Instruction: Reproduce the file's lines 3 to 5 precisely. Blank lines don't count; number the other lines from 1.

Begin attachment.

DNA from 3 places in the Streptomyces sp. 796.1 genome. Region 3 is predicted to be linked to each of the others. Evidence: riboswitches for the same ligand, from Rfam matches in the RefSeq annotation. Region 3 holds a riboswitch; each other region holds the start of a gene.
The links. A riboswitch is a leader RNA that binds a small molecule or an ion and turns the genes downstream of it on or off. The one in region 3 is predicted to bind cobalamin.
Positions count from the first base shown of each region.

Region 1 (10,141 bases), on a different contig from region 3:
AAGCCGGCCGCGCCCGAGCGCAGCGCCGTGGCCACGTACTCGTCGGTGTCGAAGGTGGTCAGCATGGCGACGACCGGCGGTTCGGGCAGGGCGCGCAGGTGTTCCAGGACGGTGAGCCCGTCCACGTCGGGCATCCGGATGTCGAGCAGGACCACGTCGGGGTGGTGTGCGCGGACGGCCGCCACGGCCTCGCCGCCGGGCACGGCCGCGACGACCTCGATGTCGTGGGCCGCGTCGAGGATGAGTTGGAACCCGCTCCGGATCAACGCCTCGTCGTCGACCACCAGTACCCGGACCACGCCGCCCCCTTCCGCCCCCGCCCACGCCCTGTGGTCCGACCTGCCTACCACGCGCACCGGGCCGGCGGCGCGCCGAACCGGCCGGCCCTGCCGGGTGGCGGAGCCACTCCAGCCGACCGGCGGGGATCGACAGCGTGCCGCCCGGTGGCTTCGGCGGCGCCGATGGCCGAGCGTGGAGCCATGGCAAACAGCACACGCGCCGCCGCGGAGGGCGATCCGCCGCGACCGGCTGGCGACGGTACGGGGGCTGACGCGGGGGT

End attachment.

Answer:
Positions count from the first base shown of each region.

Region 1 (10,141 bases), on a different contig from region 3:
AAGCCGGCCGCGCCCGAGCGCAGCGCCGTGGCCACGTACTCGTCGGTGTCGAAGGTGGTCAGCATGGCGACGACCGGCGGTTCGGGCAGGGCGCGCAGGTGTTCCAGGACGGTGAGCCCGTCCACGTCGGGCATCCGGATGTCGAGCAGGACCACGTCGGGGTGGTGTGCGCGGACGGCCGCCACGGCCTCGCCGCCGGGCACGGCCGCGACGACCTCGATGTCGTGGGCCGCGTCGAGGATGAGTTGGAACCCGCTCCGGATCAACGCCTCGTCGTCGACCACCAGTACCCGGACCACGCCGCCCCCTTCCGCCCCCGCCCACGCCCTGTGGTCCGACCTGCCTACCACGCGCACCGGGCCGGCGGCGCGCCGAACCGGCCGGCCCTGCCGGGTGGCGGAGCCACTCCAGCCGACCGGCGGGGATCGACAGCGTGCCGCCCGGTGGCTTCGGCGGCGCCGATGGCCGAGCGTGGAGCCATGGCAAACAGCACACGCGCCGCCGCGGAGGGCGATCCGCCGCGACCGGCTGGCGACGGTACGGGGGCTGACGCGGGGGT